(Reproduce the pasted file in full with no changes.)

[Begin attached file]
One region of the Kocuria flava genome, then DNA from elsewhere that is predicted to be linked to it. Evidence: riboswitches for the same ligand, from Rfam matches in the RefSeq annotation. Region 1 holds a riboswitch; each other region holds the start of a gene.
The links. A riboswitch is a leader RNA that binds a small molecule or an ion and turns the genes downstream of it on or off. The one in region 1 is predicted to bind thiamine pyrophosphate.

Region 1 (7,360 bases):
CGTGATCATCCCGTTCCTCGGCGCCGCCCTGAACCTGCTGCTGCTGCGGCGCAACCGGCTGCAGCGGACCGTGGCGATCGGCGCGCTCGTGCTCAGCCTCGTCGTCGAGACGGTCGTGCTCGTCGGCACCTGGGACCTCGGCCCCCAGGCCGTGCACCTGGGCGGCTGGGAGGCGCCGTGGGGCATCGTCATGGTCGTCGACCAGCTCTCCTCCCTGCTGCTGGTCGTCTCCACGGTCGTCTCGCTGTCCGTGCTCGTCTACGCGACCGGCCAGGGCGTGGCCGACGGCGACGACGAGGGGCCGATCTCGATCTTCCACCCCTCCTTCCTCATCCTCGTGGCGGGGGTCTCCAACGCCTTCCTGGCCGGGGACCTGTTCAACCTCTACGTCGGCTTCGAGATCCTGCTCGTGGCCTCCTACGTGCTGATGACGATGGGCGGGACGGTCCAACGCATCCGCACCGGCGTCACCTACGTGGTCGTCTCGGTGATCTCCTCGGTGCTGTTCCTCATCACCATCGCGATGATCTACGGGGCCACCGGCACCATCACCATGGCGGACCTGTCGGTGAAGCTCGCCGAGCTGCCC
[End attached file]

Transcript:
One region of the Kocuria flava genome, then DNA from elsewhere that is predicted to be linked to it. Evidence: riboswitches for the same ligand, from Rfam matches in the RefSeq annotation. Region 1 holds a riboswitch; each other region holds the start of a gene.
The links. A riboswitch is a leader RNA that binds a small molecule or an ion and turns the genes downstream of it on or off. The one in region 1 is predicted to bind thiamine pyrophosphate.

Region 1 (7,360 bases):
CGTGATCATCCCGTTCCTCGGCGCCGCCCTGAACCTGCTGCTGCTGCGGCGCAACCGGCTGCAGCGGACCGTGGCGATCGGCGCGCTCGTGCTCAGCCTCGTCGTCGAGACGGTCGTGCTCGTCGGCACCTGGGACCTCGGCCCCCAGGCCGTGCACCTGGGCGGCTGGGAGGCGCCGTGGGGCATCGTCATGGTCGTCGACCAGCTCTCCTCCCTGCTGCTGGTCGTCTCCACGGTCGTCTCGCTGTCCGTGCTCGTCTACGCGACCGGCCAGGGCGTGGCCGACGGCGACGACGAGGGGCCGATCTCGATCTTCCACCCCTCCTTCCTCATCCTCGTGGCGGGGGTCTCCAACGCCTTCCTGGCCGGGGACCTGTTCAACCTCTACGTCGGCTTCGAGATCCTGCTCGTGGCCTCCTACGTGCTGATGACGATGGGCGGGACGGTCCAACGCATCCGCACCGGCGTCACCTACGTGGTCGTCTCGGTGATCTCCTCGGTGCTGTTCCTCATCACCATCGCGATGATCTACGGGGCCACCGGCACCATCACCATGGCGGACCTGTCGGTGAAGCTCGCCGAGCTGCCC